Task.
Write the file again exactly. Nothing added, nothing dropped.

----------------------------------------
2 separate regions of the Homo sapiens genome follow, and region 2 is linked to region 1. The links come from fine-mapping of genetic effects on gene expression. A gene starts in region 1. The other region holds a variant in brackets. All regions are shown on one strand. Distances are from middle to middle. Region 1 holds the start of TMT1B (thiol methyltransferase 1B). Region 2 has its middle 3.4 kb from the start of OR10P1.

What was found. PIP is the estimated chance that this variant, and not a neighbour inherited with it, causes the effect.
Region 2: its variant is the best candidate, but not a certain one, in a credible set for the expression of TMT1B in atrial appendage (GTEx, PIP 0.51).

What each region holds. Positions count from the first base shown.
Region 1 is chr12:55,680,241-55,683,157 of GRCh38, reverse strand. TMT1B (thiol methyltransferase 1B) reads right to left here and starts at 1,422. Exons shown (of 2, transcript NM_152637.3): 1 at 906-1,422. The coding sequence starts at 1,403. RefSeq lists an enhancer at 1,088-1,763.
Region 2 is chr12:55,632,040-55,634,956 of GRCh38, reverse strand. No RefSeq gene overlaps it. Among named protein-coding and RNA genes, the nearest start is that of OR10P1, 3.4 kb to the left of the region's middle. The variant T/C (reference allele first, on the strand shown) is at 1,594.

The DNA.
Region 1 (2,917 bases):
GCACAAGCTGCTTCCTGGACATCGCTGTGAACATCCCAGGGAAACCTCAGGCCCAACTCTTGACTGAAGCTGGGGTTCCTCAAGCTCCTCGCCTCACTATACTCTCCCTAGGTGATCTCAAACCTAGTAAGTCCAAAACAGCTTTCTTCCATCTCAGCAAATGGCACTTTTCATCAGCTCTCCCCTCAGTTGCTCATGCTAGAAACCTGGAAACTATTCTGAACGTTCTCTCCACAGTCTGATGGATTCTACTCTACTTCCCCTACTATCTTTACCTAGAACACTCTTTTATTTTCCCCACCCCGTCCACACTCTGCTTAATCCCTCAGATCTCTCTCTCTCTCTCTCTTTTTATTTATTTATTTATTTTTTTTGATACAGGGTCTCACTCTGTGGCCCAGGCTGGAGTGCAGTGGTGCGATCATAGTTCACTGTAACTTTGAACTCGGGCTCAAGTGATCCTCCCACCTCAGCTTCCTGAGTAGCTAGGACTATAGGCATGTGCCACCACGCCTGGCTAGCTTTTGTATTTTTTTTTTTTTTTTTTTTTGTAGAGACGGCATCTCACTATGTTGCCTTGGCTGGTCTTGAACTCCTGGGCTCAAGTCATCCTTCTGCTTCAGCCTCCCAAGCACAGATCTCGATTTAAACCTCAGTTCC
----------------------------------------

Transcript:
2 separate regions of the Homo sapiens genome follow, and region 2 is linked to region 1. The links come from fine-mapping of genetic effects on gene expression. A gene starts in region 1. The other region holds a variant in brackets. All regions are shown on one strand. Distances are from middle to middle. Region 1 holds the start of TMT1B (thiol methyltransferase 1B). Region 2 has its middle 3.4 kb from the start of OR10P1.

What was found. PIP is the estimated chance that this variant, and not a neighbour inherited with it, causes the effect.
Region 2: its variant is the best candidate, but not a certain one, in a credible set for the expression of TMT1B in atrial appendage (GTEx, PIP 0.51).

What each region holds. Positions count from the first base shown.
Region 1 is chr12:55,680,241-55,683,157 of GRCh38, reverse strand. TMT1B (thiol methyltransferase 1B) reads right to left here and starts at 1,422. Exons shown (of 2, transcript NM_152637.3): 1 at 906-1,422. The coding sequence starts at 1,403. RefSeq lists an enhancer at 1,088-1,763.
Region 2 is chr12:55,632,040-55,634,956 of GRCh38, reverse strand. No RefSeq gene overlaps it. Among named protein-coding and RNA genes, the nearest start is that of OR10P1, 3.4 kb to the left of the region's middle. The variant T/C (reference allele first, on the strand shown) is at 1,594.

The DNA.
Region 1 (2,917 bases):
GCACAAGCTGCTTCCTGGACATCGCTGTGAACATCCCAGGGAAACCTCAGGCCCAACTCTTGACTGAAGCTGGGGTTCCTCAAGCTCCTCGCCTCACTATACTCTCCCTAGGTGATCTCAAACCTAGTAAGTCCAAAACAGCTTTCTTCCATCTCAGCAAATGGCACTTTTCATCAGCTCTCCCCTCAGTTGCTCATGCTAGAAACCTGGAAACTATTCTGAACGTTCTCTCCACAGTCTGATGGATTCTACTCTACTTCCCCTACTATCTTTACCTAGAACACTCTTTTATTTTCCCCACCCCGTCCACACTCTGCTTAATCCCTCAGATCTCTCTCTCTCTCTCTCTTTTTATTTATTTATTTATTTTTTTTGATACAGGGTCTCACTCTGTGGCCCAGGCTGGAGTGCAGTGGTGCGATCATAGTTCACTGTAACTTTGAACTCGGGCTCAAGTGATCCTCCCACCTCAGCTTCCTGAGTAGCTAGGACTATAGGCATGTGCCACCACGCCTGGCTAGCTTTTGTATTTTTTTTTTTTTTTTTTTTTGTAGAGACGGCATCTCACTATGTTGCCTTGGCTGGTCTTGAACTCCTGGGCTCAAGTCATCCTTCTGCTTCAGCCTCCCAAGCACAGATCTCGATTTAAACCTCAGTTCC